Persons with serious mental illness (SMI) comprise a high-risk group for cardiovascular disease (CVD)-related mortality with rates at least twice those of the overall US (15). Potentially modifiable CVD risk behaviors (tobacco smoking, obesity, physical inactivity, unhealthy diet) and risk factors (hypertension, diabetes, dyslipidemia) are all markedly elevated in persons with SMI (610). The American Heart Association set strategic goals to improve cardiovascular (CV) health to ideal levels for each risk factor and reduce CVD mortality by 20% for all Americans by 2020 (11). However, persons with SMI often have challenges in everyday functioning due to cognitive impairment and ongoing psychiatric symptoms (12, 13). Together with high prevalence of substance use, unemployment, low-income and social isolation, these factors make implementing effective CVD risk reduction interventions challenging for this population (1317). Adapted behavioral weight loss interventions and smoking cessation interventions tailored to persons with SMI have shown to be efficacious in clinical trials (1821), however, evidenced-based interventions are needed that address more than one CVD risk factor. Without special efforts to develop interventions that promote CV health and control risk factors in persons with SMI, health disparities will persist and likely worsen.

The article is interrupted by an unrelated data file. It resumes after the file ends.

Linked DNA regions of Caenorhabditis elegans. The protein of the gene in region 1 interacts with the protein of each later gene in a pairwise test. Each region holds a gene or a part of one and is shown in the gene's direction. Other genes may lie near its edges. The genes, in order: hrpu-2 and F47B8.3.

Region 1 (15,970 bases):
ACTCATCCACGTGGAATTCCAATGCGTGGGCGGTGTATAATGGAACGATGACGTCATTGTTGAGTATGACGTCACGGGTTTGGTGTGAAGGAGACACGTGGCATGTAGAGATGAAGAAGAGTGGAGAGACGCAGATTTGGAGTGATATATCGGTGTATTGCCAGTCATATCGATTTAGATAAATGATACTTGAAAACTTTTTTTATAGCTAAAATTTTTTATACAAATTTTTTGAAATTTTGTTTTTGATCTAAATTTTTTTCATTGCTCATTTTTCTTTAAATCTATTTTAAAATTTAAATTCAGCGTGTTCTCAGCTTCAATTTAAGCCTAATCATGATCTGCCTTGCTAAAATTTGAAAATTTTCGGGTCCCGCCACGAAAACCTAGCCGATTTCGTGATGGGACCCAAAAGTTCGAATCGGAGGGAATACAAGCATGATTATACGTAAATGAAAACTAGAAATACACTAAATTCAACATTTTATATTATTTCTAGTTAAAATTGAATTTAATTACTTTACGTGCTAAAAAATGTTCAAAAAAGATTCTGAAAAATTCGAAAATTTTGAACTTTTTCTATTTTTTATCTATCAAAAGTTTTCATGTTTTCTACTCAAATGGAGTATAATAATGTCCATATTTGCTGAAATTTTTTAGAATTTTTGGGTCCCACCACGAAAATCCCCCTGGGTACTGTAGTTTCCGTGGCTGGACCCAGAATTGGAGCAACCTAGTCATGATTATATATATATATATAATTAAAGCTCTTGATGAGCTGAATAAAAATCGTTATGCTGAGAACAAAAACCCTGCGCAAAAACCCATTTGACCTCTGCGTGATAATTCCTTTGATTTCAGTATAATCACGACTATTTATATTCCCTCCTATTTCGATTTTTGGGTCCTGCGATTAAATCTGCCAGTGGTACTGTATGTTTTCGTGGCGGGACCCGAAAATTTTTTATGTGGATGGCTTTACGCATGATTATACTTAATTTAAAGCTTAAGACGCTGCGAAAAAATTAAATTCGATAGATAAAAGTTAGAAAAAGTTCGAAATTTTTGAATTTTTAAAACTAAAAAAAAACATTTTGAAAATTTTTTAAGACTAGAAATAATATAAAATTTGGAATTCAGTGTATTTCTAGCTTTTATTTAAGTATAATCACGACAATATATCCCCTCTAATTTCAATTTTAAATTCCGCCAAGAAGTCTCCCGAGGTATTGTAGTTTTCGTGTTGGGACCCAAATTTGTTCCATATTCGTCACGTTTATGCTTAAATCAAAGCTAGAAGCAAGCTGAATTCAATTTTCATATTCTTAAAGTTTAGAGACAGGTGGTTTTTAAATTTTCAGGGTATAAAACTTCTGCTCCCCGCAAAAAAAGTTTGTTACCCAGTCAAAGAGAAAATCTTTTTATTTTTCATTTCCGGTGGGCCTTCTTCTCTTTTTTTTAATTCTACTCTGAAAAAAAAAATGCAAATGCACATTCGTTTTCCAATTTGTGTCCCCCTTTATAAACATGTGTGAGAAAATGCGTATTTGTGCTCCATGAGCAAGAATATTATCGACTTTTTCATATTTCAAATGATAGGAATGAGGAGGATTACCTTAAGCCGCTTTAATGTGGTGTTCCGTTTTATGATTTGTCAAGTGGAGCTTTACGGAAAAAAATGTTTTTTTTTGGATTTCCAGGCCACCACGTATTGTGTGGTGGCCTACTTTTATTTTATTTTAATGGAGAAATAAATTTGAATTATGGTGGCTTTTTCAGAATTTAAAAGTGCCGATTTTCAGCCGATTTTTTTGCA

While in the general population there is substantial evidence that non-physician interventionists (e.g., care managers) who facilitate and coordinate treatment with primary care physicians (PCPs) can improve multiple CVD risk factors (2228), evidence for effective interventions in populations with SMI is needed. To address the premature mortality from CVD and other medical causes (3, 2932) and need for improved access to quality care for physical health conditions (33, 34) among people with SMI, there has been a recent increase in implementation of programs integrating medical care into mental health settings (3545).

In the US, one such model is the behavioral health home (BHH), which incorporates primary care coordination and management into the specialty mental healthcare setting (3542). However, results from evaluations of BHHs and other integrated programs to-date have been mixed with either no or minimal effects on actual CVD risk factors (37, 4651).